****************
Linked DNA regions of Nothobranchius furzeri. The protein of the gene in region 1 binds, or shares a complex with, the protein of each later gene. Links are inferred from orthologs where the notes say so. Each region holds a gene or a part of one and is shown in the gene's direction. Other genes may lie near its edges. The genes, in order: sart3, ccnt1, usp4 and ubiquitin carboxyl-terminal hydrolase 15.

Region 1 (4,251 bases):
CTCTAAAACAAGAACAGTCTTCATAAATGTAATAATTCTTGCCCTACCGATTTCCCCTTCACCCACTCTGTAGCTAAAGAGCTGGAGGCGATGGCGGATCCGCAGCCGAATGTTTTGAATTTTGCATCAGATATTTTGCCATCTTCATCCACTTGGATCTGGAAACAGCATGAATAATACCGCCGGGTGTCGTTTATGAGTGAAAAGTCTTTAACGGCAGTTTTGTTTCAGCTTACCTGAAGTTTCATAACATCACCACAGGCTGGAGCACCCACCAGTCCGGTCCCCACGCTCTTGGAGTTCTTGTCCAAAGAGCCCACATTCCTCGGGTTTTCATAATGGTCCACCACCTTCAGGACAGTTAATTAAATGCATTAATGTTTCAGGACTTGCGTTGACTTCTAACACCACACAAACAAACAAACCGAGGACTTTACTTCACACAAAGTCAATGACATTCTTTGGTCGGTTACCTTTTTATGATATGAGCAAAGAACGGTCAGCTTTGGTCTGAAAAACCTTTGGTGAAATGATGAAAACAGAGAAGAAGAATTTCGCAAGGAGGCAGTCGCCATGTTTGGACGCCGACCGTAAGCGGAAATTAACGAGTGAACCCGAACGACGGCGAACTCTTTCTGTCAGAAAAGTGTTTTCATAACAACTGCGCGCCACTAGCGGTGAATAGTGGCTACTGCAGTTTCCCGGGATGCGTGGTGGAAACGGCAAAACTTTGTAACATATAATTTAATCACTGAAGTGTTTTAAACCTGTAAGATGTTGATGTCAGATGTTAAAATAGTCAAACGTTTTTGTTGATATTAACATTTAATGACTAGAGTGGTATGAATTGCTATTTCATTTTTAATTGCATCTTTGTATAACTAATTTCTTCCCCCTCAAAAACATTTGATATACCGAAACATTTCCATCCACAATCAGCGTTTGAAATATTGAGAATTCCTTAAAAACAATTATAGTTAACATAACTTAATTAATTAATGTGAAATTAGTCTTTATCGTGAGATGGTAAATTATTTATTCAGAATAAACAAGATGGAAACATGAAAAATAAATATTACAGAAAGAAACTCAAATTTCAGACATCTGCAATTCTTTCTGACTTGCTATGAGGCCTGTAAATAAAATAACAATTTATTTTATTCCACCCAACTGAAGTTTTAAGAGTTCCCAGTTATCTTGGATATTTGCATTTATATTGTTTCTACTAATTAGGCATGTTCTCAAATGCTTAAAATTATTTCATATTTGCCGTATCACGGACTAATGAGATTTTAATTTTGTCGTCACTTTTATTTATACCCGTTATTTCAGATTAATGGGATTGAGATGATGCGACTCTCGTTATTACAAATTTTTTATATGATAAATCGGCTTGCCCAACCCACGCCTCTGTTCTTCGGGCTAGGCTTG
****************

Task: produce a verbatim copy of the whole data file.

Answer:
Linked DNA regions of Nothobranchius furzeri. The protein of the gene in region 1 binds, or shares a complex with, the protein of each later gene. Links are inferred from orthologs where the notes say so. Each region holds a gene or a part of one and is shown in the gene's direction. Other genes may lie near its edges. The genes, in order: sart3, ccnt1, usp4 and ubiquitin carboxyl-terminal hydrolase 15.

Region 1 (4,251 bases):
CTCTAAAACAAGAACAGTCTTCATAAATGTAATAATTCTTGCCCTACCGATTTCCCCTTCACCCACTCTGTAGCTAAAGAGCTGGAGGCGATGGCGGATCCGCAGCCGAATGTTTTGAATTTTGCATCAGATATTTTGCCATCTTCATCCACTTGGATCTGGAAACAGCATGAATAATACCGCCGGGTGTCGTTTATGAGTGAAAAGTCTTTAACGGCAGTTTTGTTTCAGCTTACCTGAAGTTTCATAACATCACCACAGGCTGGAGCACCCACCAGTCCGGTCCCCACGCTCTTGGAGTTCTTGTCCAAAGAGCCCACATTCCTCGGGTTTTCATAATGGTCCACCACCTTCAGGACAGTTAATTAAATGCATTAATGTTTCAGGACTTGCGTTGACTTCTAACACCACACAAACAAACAAACCGAGGACTTTACTTCACACAAAGTCAATGACATTCTTTGGTCGGTTACCTTTTTATGATATGAGCAAAGAACGGTCAGCTTTGGTCTGAAAAACCTTTGGTGAAATGATGAAAACAGAGAAGAAGAATTTCGCAAGGAGGCAGTCGCCATGTTTGGACGCCGACCGTAAGCGGAAATTAACGAGTGAACCCGAACGACGGCGAACTCTTTCTGTCAGAAAAGTGTTTTCATAACAACTGCGCGCCACTAGCGGTGAATAGTGGCTACTGCAGTTTCCCGGGATGCGTGGTGGAAACGGCAAAACTTTGTAACATATAATTTAATCACTGAAGTGTTTTAAACCTGTAAGATGTTGATGTCAGATGTTAAAATAGTCAAACGTTTTTGTTGATATTAACATTTAATGACTAGAGTGGTATGAATTGCTATTTCATTTTTAATTGCATCTTTGTATAACTAATTTCTTCCCCCTCAAAAACATTTGATATACCGAAACATTTCCATCCACAATCAGCGTTTGAAATATTGAGAATTCCTTAAAAACAATTATAGTTAACATAACTTAATTAATTAATGTGAAATTAGTCTTTATCGTGAGATGGTAAATTATTTATTCAGAATAAACAAGATGGAAACATGAAAAATAAATATTACAGAAAGAAACTCAAATTTCAGACATCTGCAATTCTTTCTGACTTGCTATGAGGCCTGTAAATAAAATAACAATTTATTTTATTCCACCCAACTGAAGTTTTAAGAGTTCCCAGTTATCTTGGATATTTGCATTTATATTGTTTCTACTAATTAGGCATGTTCTCAAATGCTTAAAATTATTTCATATTTGCCGTATCACGGACTAATGAGATTTTAATTTTGTCGTCACTTTTATTTATACCCGTTATTTCAGATTAATGGGATTGAGATGATGCGACTCTCGTTATTACAAATTTTTTATATGATAAATCGGCTTGCCCAACCCACGCCTCTGTTCTTCGGGCTAGGCTTG